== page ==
Were you or someone you know a victim of identity theft last year? If so, you're hardly alone — more than 8 million people were victimized in 2010, causing $37 billion in losses, reports Javelin Strategy & Research in San Francisco. Over and above the financial costs, of course, is the time lost rectifying the trouble and the anxiety the process can produce.
"Once discovered, it may take months or even years to recover from this crime," says Owen Malcolm, chief operating officer at Sanders Financial Management in Norcross, Ga. "We've been addressing credit protection and identity theft issues with our clients for some time. It's a core part of every financial plan." Indeed, many planners are adding identity theft to their list of topics to discuss with clients, some after learning personally how traumatic the experience can be.
UP CLOSE AND PERSONAL
When Chuck Rylant, a financial planner in Santa Maria, Calif., first started his part-time practice, he was still working as a police officer. "Clients of mine suffered a robbery in which credit cards were stolen and used all over town," he says. "I opened a criminal case and tracked down several locations where the information was used for purchases and for opening new accounts, [and] I obtained store surveillance videos."
Rylant says a narcotics detective recognized the person who used the cards. She was arrested and identified the alleged thief. "It is common for the thief and person using the personal information to be different people," Rylant said. "After the arrest, I was able to help my clients clean up their record."
Not every planner has had the chance to nab a perpetrator, but many have been victimized. "At last year's NAPFA conference in Chicago, I was the president of NAPFA's Midwest Board," recalls Ted Feight, who heads Creative Financial Design, a wealth management firm in Lansing, Mich. "I took the board members out to dinner at a local restaurant and used an American Express card that I had not used any other time."
The next weekend, American Express called Feight to ask about unusual use of the card, including a $400 charge in London. "I was told that someone had probably sold my credit card number," Feight says. Amex canceled the stolen card, delivered a new one the next day and absorbed the bogus purchases, adds Feight, who says his son, also a NAPFA member, has had his identity sold twice.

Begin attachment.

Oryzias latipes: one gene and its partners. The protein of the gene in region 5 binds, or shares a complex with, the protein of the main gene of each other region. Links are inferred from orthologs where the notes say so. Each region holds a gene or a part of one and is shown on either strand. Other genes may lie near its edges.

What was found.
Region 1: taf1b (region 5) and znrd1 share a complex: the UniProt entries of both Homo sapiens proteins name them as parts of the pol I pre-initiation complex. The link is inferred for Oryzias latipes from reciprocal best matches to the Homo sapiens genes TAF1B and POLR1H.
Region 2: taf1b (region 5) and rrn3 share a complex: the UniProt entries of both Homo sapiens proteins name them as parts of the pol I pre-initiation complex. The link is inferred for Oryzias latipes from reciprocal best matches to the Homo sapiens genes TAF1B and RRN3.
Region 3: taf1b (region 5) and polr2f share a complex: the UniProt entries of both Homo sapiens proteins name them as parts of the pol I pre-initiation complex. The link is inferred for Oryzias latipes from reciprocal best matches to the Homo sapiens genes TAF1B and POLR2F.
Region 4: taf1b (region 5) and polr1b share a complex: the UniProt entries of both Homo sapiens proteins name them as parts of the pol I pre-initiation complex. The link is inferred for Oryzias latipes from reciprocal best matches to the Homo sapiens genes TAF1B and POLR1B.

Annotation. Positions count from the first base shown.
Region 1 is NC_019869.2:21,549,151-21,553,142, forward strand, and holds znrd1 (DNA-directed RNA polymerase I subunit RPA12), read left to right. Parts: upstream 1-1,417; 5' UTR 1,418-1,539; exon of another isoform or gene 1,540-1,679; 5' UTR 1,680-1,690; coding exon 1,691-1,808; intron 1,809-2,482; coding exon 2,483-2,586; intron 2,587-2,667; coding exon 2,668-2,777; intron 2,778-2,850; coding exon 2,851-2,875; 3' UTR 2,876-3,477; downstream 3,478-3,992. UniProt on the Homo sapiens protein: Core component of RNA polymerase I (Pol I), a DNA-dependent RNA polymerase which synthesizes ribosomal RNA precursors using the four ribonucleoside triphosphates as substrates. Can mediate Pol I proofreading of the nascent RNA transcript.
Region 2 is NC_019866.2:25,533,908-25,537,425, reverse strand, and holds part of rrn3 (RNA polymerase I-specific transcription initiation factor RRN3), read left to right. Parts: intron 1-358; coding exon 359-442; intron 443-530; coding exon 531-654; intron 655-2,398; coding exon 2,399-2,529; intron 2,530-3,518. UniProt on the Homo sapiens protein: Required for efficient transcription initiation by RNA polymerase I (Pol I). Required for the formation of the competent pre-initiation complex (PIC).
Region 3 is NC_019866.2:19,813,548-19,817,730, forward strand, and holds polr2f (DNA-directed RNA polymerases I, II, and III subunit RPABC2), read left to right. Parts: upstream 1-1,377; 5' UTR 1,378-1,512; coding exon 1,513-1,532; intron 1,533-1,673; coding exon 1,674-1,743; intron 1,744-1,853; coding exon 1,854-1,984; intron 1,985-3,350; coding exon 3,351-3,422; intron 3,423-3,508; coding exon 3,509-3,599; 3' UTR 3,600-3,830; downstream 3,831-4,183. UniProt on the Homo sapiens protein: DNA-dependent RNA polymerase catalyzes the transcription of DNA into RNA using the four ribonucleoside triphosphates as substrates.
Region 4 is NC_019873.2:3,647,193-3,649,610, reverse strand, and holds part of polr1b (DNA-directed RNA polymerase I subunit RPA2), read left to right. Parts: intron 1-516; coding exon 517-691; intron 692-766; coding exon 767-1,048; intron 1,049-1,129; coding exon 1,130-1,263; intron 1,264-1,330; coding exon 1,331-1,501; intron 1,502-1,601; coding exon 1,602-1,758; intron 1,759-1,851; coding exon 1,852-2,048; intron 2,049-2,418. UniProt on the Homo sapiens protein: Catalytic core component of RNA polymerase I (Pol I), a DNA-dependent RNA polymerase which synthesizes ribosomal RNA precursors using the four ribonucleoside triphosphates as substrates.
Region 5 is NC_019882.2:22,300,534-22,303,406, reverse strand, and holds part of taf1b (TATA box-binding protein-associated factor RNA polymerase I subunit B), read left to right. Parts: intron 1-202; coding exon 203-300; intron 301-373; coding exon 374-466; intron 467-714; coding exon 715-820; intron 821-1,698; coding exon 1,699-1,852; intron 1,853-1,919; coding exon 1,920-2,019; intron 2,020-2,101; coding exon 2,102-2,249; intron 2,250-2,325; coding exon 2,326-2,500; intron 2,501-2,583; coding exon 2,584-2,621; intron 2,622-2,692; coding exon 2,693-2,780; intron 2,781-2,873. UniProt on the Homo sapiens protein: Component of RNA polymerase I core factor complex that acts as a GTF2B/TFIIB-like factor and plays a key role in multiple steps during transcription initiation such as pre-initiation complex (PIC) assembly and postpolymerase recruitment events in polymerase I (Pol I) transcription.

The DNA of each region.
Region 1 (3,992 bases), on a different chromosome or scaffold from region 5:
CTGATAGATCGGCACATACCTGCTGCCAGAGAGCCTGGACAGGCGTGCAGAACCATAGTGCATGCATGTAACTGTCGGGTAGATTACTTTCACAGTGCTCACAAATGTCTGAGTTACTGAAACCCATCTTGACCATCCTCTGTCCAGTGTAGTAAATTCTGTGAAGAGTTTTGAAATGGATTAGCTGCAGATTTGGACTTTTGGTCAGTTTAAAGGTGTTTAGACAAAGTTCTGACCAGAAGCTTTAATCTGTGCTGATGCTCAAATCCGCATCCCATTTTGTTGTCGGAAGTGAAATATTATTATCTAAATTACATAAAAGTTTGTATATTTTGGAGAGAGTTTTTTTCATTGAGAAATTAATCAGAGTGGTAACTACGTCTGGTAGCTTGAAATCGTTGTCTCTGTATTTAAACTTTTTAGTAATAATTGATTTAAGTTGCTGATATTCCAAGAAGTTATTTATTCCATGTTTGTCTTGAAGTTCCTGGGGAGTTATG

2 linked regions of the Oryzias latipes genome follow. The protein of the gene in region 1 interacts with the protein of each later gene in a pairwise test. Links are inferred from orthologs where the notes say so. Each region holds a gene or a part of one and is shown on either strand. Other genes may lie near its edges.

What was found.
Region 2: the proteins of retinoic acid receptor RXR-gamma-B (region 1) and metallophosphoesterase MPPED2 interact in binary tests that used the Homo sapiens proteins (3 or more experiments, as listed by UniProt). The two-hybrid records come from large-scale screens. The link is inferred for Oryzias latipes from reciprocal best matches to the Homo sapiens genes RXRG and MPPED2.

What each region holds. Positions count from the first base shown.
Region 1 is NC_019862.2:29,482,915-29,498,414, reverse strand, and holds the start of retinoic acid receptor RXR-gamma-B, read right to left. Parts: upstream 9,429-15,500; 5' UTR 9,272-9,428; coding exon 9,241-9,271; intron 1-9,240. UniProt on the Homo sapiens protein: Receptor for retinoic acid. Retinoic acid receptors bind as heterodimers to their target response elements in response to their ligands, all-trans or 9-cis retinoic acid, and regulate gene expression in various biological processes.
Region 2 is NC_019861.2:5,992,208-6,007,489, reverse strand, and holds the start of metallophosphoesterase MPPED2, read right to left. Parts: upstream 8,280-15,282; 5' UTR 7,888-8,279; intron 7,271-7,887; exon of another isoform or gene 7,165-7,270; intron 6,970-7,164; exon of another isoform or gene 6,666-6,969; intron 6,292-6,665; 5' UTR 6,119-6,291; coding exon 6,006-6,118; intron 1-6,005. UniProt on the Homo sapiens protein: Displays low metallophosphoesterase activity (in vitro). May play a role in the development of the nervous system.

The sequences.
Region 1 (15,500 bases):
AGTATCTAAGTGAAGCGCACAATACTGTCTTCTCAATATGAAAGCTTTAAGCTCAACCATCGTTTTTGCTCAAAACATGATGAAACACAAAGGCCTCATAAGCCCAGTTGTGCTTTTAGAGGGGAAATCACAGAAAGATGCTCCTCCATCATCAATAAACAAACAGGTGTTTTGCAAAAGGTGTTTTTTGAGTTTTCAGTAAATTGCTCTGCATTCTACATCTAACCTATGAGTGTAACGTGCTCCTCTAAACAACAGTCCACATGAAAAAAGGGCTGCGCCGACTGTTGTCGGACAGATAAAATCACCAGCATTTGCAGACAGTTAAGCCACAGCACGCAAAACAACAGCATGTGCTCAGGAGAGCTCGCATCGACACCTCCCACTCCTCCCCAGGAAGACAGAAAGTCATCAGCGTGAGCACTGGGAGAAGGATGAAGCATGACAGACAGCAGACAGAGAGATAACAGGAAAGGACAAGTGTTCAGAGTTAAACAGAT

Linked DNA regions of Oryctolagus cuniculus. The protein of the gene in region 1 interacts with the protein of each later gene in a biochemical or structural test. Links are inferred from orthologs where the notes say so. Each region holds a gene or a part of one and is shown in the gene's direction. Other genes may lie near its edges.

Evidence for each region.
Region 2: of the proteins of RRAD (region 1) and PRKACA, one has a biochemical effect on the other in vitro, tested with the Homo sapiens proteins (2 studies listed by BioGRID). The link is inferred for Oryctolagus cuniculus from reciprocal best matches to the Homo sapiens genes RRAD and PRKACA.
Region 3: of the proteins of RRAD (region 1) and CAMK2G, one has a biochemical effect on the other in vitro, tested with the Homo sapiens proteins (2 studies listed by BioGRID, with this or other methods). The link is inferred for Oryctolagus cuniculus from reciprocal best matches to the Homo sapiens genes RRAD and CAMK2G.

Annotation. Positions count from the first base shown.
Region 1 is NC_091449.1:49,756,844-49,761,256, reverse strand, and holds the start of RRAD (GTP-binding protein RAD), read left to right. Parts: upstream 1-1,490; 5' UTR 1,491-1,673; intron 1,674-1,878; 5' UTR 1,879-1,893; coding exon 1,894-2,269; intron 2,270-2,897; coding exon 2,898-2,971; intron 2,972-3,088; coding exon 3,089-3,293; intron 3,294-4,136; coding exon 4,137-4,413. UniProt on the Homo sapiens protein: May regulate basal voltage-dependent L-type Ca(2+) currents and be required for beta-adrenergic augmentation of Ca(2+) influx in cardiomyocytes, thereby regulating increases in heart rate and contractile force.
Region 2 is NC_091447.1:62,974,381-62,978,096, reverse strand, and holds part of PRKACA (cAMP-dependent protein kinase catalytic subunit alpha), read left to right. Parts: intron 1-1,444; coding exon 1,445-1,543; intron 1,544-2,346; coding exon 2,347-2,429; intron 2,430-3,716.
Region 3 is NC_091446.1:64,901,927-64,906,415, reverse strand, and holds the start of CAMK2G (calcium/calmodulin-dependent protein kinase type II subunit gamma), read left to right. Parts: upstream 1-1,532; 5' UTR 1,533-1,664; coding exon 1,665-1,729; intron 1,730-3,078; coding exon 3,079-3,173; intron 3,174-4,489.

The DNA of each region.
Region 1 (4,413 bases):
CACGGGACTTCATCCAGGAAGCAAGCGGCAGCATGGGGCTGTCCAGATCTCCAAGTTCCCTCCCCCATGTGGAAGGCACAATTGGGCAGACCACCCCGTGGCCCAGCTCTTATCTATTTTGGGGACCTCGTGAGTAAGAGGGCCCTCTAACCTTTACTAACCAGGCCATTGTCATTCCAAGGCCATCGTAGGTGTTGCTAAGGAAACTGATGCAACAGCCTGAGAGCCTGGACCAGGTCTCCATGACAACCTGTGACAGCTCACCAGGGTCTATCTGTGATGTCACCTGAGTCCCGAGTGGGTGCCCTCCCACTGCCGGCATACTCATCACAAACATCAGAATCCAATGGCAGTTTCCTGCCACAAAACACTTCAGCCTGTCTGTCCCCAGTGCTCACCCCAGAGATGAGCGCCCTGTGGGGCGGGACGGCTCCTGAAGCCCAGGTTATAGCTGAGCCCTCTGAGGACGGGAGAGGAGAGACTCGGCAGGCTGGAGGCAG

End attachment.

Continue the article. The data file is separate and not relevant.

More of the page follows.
Michael Steiner, a wealth manager with RegentAtlantic Capital in Morristown, N.J., reports a similar offense, one that took much longer to resolve. "My name and good credit were used to obtain credit cards, personal unsecured loans and a business loan totaling many thousands of dollars," he says. "This took place before there were security freezes and police reports for identity theft, so I basically had to fend for myself. Neither the local police nor the FBI could help."
Steiner had to contact the various banks and credit card companies to report the fraud. "After about three-plus years, I was finally able to clear my name, although not without hassles and frustrations. Imagine trying to speak with collection agents and creditors' attorneys trying to recoup the losses."
Steiner's experience proved invaluable when one of his clients fell victim to a "phishing" expedition. In phishing, scammers send emails that seem to come from a respected source, but is actually an attempt to collect user names and passwords.
"When I became aware of a large theft, I immediately called the client and asked her to come in to my office," he says. "We called the custodian's fraud and security department to lock the account down, place security features on the account and then move the funds into new accounts."
Steiner and the client also called all of her credit card companies, banks and her employer's information technology department because her work computer may have been infected with a virus. In addition, Steiner contacted the three credit reporting agencies — Equifax, Experian and TransUnion — requesting copies of her credit reports and placing fraud security alerts on her accounts.
"Fortunately, she was able to recover all of the funds, thanks to these quick actions," he says. "The transfer and our response all took place in the same day."
Greg Van Wyk, executive vice president of Austin Asset Management in Texas, had to handle a similar incident. "We received a frantic call from a client who had heard from her credit card company, asking her to verify some large out-of-town charges," he says. "She was worried about access to her investment accounts. We called Schwab to place a freeze on her accounts — most custodians will freeze online transactions."
Calls from creditors can be surprising as well as worrisome. "A client told me that she had received a call from a creditor who said that her husband was 90 days late on a credit card bill," recalls Delia Fernandez, a financial advisor in Los Alamitos, Calif. "'That was weird,' my client said, 'since he died four years ago.'" It turned out that her stepson had stolen her late husband's identity and applied for credit "all over town."